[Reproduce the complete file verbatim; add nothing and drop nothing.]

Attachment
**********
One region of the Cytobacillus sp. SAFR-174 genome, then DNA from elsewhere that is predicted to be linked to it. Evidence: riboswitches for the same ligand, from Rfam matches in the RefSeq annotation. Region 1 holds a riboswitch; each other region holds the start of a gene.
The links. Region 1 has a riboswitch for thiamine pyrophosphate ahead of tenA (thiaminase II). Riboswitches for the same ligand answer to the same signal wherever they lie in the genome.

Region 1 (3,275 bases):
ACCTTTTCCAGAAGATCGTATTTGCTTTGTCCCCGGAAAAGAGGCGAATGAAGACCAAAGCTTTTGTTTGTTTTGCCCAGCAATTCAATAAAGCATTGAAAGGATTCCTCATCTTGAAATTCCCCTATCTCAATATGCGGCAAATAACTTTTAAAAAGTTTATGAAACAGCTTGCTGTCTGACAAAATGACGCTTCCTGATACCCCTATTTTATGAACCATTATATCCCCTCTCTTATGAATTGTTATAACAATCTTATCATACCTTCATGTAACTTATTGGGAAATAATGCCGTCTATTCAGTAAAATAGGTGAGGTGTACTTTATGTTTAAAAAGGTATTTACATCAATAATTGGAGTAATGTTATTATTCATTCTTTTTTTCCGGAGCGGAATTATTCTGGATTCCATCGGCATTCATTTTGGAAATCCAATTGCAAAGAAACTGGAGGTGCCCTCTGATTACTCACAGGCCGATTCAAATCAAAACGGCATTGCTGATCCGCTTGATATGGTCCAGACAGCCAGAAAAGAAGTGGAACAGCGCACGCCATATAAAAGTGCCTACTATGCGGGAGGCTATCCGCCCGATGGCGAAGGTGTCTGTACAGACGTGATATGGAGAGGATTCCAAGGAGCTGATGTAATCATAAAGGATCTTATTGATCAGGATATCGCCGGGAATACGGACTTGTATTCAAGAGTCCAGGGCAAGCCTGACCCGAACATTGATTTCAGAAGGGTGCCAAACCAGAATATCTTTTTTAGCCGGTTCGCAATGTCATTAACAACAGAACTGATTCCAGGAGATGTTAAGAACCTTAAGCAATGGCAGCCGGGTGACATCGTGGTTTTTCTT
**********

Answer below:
One region of the Cytobacillus sp. SAFR-174 genome, then DNA from elsewhere that is predicted to be linked to it. Evidence: riboswitches for the same ligand, from Rfam matches in the RefSeq annotation. Region 1 holds a riboswitch; each other region holds the start of a gene.
The links. Region 1 has a riboswitch for thiamine pyrophosphate ahead of tenA (thiaminase II). Riboswitches for the same ligand answer to the same signal wherever they lie in the genome.

Region 1 (3,275 bases):
ACCTTTTCCAGAAGATCGTATTTGCTTTGTCCCCGGAAAAGAGGCGAATGAAGACCAAAGCTTTTGTTTGTTTTGCCCAGCAATTCAATAAAGCATTGAAAGGATTCCTCATCTTGAAATTCCCCTATCTCAATATGCGGCAAATAACTTTTAAAAAGTTTATGAAACAGCTTGCTGTCTGACAAAATGACGCTTCCTGATACCCCTATTTTATGAACCATTATATCCCCTCTCTTATGAATTGTTATAACAATCTTATCATACCTTCATGTAACTTATTGGGAAATAATGCCGTCTATTCAGTAAAATAGGTGAGGTGTACTTTATGTTTAAAAAGGTATTTACATCAATAATTGGAGTAATGTTATTATTCATTCTTTTTTTCCGGAGCGGAATTATTCTGGATTCCATCGGCATTCATTTTGGAAATCCAATTGCAAAGAAACTGGAGGTGCCCTCTGATTACTCACAGGCCGATTCAAATCAAAACGGCATTGCTGATCCGCTTGATATGGTCCAGACAGCCAGAAAAGAAGTGGAACAGCGCACGCCATATAAAAGTGCCTACTATGCGGGAGGCTATCCGCCCGATGGCGAAGGTGTCTGTACAGACGTGATATGGAGAGGATTCCAAGGAGCTGATGTAATCATAAAGGATCTTATTGATCAGGATATCGCCGGGAATACGGACTTGTATTCAAGAGTCCAGGGCAAGCCTGACCCGAACATTGATTTCAGAAGGGTGCCAAACCAGAATATCTTTTTTAGCCGGTTCGCAATGTCATTAACAACAGAACTGATTCCAGGAGATGTTAAGAACCTTAAGCAATGGCAGCCGGGTGACATCGTGGTTTTTCTT